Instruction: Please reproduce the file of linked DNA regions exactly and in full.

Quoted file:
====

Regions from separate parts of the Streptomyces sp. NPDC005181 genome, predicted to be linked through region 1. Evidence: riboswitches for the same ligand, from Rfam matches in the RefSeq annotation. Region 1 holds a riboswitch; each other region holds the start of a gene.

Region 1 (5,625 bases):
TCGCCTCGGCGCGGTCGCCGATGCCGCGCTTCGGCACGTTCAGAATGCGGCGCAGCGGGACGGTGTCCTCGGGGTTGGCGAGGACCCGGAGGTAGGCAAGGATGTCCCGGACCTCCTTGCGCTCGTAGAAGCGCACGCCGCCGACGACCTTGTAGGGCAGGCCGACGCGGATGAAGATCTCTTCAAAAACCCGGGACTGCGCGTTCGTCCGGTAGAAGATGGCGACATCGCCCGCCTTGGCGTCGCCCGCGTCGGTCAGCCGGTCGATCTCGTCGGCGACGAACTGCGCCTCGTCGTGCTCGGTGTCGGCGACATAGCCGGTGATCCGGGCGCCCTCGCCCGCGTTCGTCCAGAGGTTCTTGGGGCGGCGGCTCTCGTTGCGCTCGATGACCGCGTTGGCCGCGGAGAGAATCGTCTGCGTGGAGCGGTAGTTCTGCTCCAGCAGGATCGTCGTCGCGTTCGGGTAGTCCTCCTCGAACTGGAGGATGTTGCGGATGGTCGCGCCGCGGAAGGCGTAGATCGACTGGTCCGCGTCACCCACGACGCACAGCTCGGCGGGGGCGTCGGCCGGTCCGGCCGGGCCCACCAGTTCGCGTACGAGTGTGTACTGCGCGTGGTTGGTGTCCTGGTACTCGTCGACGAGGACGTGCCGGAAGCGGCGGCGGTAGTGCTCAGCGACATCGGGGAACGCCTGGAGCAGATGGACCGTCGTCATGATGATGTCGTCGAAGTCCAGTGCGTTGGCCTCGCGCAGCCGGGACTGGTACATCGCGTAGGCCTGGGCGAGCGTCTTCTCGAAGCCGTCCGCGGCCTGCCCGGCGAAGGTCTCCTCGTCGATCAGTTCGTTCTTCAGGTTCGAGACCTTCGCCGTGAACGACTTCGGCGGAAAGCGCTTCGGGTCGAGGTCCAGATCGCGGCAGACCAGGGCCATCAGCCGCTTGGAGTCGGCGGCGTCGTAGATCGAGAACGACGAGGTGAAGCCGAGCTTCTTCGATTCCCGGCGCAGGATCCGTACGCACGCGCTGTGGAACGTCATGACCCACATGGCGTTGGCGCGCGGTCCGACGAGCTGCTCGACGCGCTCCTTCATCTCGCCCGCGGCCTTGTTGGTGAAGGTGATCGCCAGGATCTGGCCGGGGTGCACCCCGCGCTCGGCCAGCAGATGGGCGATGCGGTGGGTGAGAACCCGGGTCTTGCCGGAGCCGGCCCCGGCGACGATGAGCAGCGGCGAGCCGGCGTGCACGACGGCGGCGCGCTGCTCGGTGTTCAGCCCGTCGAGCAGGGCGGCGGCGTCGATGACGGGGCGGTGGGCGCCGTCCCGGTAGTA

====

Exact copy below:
Regions from separate parts of the Streptomyces sp. NPDC005181 genome, predicted to be linked through region 1. Evidence: riboswitches for the same ligand, from Rfam matches in the RefSeq annotation. Region 1 holds a riboswitch; each other region holds the start of a gene.

Region 1 (5,625 bases):
TCGCCTCGGCGCGGTCGCCGATGCCGCGCTTCGGCACGTTCAGAATGCGGCGCAGCGGGACGGTGTCCTCGGGGTTGGCGAGGACCCGGAGGTAGGCAAGGATGTCCCGGACCTCCTTGCGCTCGTAGAAGCGCACGCCGCCGACGACCTTGTAGGGCAGGCCGACGCGGATGAAGATCTCTTCAAAAACCCGGGACTGCGCGTTCGTCCGGTAGAAGATGGCGACATCGCCCGCCTTGGCGTCGCCCGCGTCGGTCAGCCGGTCGATCTCGTCGGCGACGAACTGCGCCTCGTCGTGCTCGGTGTCGGCGACATAGCCGGTGATCCGGGCGCCCTCGCCCGCGTTCGTCCAGAGGTTCTTGGGGCGGCGGCTCTCGTTGCGCTCGATGACCGCGTTGGCCGCGGAGAGAATCGTCTGCGTGGAGCGGTAGTTCTGCTCCAGCAGGATCGTCGTCGCGTTCGGGTAGTCCTCCTCGAACTGGAGGATGTTGCGGATGGTCGCGCCGCGGAAGGCGTAGATCGACTGGTCCGCGTCACCCACGACGCACAGCTCGGCGGGGGCGTCGGCCGGTCCGGCCGGGCCCACCAGTTCGCGTACGAGTGTGTACTGCGCGTGGTTGGTGTCCTGGTACTCGTCGACGAGGACGTGCCGGAAGCGGCGGCGGTAGTGCTCAGCGACATCGGGGAACGCCTGGAGCAGATGGACCGTCGTCATGATGATGTCGTCGAAGTCCAGTGCGTTGGCCTCGCGCAGCCGGGACTGGTACATCGCGTAGGCCTGGGCGAGCGTCTTCTCGAAGCCGTCCGCGGCCTGCCCGGCGAAGGTCTCCTCGTCGATCAGTTCGTTCTTCAGGTTCGAGACCTTCGCCGTGAACGACTTCGGCGGAAAGCGCTTCGGGTCGAGGTCCAGATCGCGGCAGACCAGGGCCATCAGCCGCTTGGAGTCGGCGGCGTCGTAGATCGAGAACGACGAGGTGAAGCCGAGCTTCTTCGATTCCCGGCGCAGGATCCGTACGCACGCGCTGTGGAACGTCATGACCCACATGGCGTTGGCGCGCGGTCCGACGAGCTGCTCGACGCGCTCCTTCATCTCGCCCGCGGCCTTGTTGGTGAAGGTGATCGCCAGGATCTGGCCGGGGTGCACCCCGCGCTCGGCCAGCAGATGGGCGATGCGGTGGGTGAGAACCCGGGTCTTGCCGGAGCCGGCCCCGGCGACGATGAGCAGCGGCGAGCCGGCGTGCACGACGGCGGCGCGCTGCTCGGTGTTCAGCCCGTCGAGCAGGGCGGCGGCGTCGATGACGGGGCGGTGGGCGCCGTCCCGGTAGTA